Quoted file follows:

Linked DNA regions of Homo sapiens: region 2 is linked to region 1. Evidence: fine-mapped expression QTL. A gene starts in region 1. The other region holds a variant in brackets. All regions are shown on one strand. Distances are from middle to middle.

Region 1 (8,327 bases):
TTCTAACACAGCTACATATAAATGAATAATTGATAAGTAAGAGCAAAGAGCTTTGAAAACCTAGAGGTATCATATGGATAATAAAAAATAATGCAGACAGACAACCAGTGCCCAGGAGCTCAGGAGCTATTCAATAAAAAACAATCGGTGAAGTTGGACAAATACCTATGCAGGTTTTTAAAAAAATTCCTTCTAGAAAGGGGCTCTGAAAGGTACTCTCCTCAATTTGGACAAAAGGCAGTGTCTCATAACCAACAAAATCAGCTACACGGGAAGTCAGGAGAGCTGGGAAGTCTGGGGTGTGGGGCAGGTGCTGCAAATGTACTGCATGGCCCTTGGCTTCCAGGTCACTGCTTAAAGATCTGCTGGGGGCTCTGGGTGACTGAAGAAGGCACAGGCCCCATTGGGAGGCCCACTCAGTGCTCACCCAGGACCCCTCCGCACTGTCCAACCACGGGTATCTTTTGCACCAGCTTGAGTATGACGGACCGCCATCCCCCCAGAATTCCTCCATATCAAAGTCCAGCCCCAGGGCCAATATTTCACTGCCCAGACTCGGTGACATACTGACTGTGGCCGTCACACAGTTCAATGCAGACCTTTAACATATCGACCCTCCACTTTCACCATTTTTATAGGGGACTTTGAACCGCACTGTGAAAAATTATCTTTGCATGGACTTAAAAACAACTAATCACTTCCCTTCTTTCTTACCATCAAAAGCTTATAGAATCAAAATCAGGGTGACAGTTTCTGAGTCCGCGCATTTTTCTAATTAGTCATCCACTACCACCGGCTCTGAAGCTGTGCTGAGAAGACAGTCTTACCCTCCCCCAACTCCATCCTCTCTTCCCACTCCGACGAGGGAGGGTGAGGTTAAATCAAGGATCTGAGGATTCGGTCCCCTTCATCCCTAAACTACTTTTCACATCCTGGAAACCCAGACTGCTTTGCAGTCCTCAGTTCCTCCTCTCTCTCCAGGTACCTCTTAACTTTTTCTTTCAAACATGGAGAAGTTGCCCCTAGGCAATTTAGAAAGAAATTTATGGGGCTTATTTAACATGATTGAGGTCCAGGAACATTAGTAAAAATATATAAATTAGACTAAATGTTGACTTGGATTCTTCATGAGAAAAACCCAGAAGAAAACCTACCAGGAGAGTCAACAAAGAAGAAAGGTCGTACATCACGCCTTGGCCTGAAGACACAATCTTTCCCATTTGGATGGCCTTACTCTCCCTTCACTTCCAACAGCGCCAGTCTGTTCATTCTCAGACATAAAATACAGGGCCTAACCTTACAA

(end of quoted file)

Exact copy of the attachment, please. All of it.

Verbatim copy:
Linked DNA regions of Homo sapiens: region 2 is linked to region 1. Evidence: fine-mapped expression QTL. A gene starts in region 1. The other region holds a variant in brackets. All regions are shown on one strand. Distances are from middle to middle.

Region 1 (8,327 bases):
TTCTAACACAGCTACATATAAATGAATAATTGATAAGTAAGAGCAAAGAGCTTTGAAAACCTAGAGGTATCATATGGATAATAAAAAATAATGCAGACAGACAACCAGTGCCCAGGAGCTCAGGAGCTATTCAATAAAAAACAATCGGTGAAGTTGGACAAATACCTATGCAGGTTTTTAAAAAAATTCCTTCTAGAAAGGGGCTCTGAAAGGTACTCTCCTCAATTTGGACAAAAGGCAGTGTCTCATAACCAACAAAATCAGCTACACGGGAAGTCAGGAGAGCTGGGAAGTCTGGGGTGTGGGGCAGGTGCTGCAAATGTACTGCATGGCCCTTGGCTTCCAGGTCACTGCTTAAAGATCTGCTGGGGGCTCTGGGTGACTGAAGAAGGCACAGGCCCCATTGGGAGGCCCACTCAGTGCTCACCCAGGACCCCTCCGCACTGTCCAACCACGGGTATCTTTTGCACCAGCTTGAGTATGACGGACCGCCATCCCCCCAGAATTCCTCCATATCAAAGTCCAGCCCCAGGGCCAATATTTCACTGCCCAGACTCGGTGACATACTGACTGTGGCCGTCACACAGTTCAATGCAGACCTTTAACATATCGACCCTCCACTTTCACCATTTTTATAGGGGACTTTGAACCGCACTGTGAAAAATTATCTTTGCATGGACTTAAAAACAACTAATCACTTCCCTTCTTTCTTACCATCAAAAGCTTATAGAATCAAAATCAGGGTGACAGTTTCTGAGTCCGCGCATTTTTCTAATTAGTCATCCACTACCACCGGCTCTGAAGCTGTGCTGAGAAGACAGTCTTACCCTCCCCCAACTCCATCCTCTCTTCCCACTCCGACGAGGGAGGGTGAGGTTAAATCAAGGATCTGAGGATTCGGTCCCCTTCATCCCTAAACTACTTTTCACATCCTGGAAACCCAGACTGCTTTGCAGTCCTCAGTTCCTCCTCTCTCTCCAGGTACCTCTTAACTTTTTCTTTCAAACATGGAGAAGTTGCCCCTAGGCAATTTAGAAAGAAATTTATGGGGCTTATTTAACATGATTGAGGTCCAGGAACATTAGTAAAAATATATAAATTAGACTAAATGTTGACTTGGATTCTTCATGAGAAAAACCCAGAAGAAAACCTACCAGGAGAGTCAACAAAGAAGAAAGGTCGTACATCACGCCTTGGCCTGAAGACACAATCTTTCCCATTTGGATGGCCTTACTCTCCCTTCACTTCCAACAGCGCCAGTCTGTTCATTCTCAGACATAAAATACAGGGCCTAACCTTACAA